characters were related to life history thresh-
olds. Rather than indicating that mouth propor-
tions changed gradually with C. kelberi growth,
the non-linear relationships found for W
in our study, argues on the need of further
research to address whether such morphometric
changes would be coupled with transitions on
prey consumption. Nevertheless, if our findings
would be further compared with those from
other native or introduced populations of C.
kelberi, they would be an interesting opportuni-
ty to test whether morphological features relat-
ed to feeding will change with the particular
conditions of the ecosystem (i.e. trophic status,
limnological characteristics, habitat complexity
and the amount and quality of preys).
Rev. Biol. Trop. (Int. J. Trop. Biol. ISSN-0034-7744) Vol. 59 (3): 1245-1255, September 2011
We were grateful to LIGHT Services of
Electricity S.A for logistic support. This work
was partially funded by Brazilian Agency for
Research Development (CNPq), Brazilian
Ministry of Education Coordination for Per-
sonal Training (CAPES) and LIGHT Services
of Electricity S.A. This study is part of the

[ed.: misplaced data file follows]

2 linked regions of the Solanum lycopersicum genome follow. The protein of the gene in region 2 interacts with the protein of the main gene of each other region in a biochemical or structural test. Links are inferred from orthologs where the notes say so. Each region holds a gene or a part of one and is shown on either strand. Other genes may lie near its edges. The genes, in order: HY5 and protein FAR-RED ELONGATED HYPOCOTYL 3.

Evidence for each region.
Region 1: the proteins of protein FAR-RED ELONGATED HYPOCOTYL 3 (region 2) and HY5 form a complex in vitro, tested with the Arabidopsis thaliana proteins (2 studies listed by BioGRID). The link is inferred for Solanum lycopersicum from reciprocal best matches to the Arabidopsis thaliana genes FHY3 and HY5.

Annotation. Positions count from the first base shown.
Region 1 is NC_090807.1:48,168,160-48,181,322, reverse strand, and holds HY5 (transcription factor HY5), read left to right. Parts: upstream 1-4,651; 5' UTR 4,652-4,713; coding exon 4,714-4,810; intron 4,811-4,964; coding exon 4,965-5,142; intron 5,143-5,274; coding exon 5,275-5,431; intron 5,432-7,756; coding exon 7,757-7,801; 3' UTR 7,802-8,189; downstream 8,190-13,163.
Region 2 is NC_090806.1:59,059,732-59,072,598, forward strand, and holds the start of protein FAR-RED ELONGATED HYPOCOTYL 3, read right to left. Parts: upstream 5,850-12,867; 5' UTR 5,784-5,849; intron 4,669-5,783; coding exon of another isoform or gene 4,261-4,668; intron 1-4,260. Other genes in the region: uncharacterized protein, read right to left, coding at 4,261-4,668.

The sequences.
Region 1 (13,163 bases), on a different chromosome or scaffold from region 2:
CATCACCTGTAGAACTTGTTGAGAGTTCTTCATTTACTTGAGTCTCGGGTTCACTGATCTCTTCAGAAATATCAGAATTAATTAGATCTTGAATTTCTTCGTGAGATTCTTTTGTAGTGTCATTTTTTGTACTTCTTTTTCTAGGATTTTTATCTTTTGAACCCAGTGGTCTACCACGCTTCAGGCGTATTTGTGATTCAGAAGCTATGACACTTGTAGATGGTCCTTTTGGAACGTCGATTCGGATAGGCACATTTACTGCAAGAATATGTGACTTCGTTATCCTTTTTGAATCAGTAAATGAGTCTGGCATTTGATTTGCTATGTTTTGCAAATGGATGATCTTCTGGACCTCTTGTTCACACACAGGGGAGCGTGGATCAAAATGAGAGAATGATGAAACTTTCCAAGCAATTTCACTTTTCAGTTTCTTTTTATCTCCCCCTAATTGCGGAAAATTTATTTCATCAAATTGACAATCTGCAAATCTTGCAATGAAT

Alejandra Santos’ M.Sc. dissertation (Graduate
Course in Animal Biology, Federal Rural Uni-
versity of Rio de Janeiro).
A pesar de ser uno de los peces cíclidos más conoci-
dos por su importancia para la pesca artesanal y deportiva,
y entre los más grandes peces en el Neotrópico, los datos
sobre la anatomía del tracto digestivo de los pavones
(Cichla spp.) están bastante deficientes, especialmente
para las poblaciones no nativas. En este trabajo se descri-
be por primera vez la morfología del tracto digestivo de
Cichla kelberi, un piscívoro voraz que se introdujo en la
década de 1950 en un embalse oligotrófico y físicamente
de baja complejidad en Brasil. Los pavones se recogieron
entre 1994 y 2002 en el embalse Lajes, con redes de
enmalle (25 a 55mm de malla, 20-50x2m), redes de cerco
(10x2.5m, 8.0mm de malla), atarrayas y pesca. Todos los
peces se mantuvieron en hielo en el campo y luego fueron
trasladados al laboratorio, donde fueron identificados,
medidos, pesados y disectados para el análisis del tracto
digestivo. El Índice de Importancia Relativa, el IIR se cal-
culó para la caracterización de la dieta, mientras que las
regresiones lineales y no lineales se realizaron para eva-
luar los patrones de crecimiento de cuatro caracteres mor-
fológicos relacionados con la alimentación (por ejemplo:
ancho de la boca, altura de la boca, longitud del estómago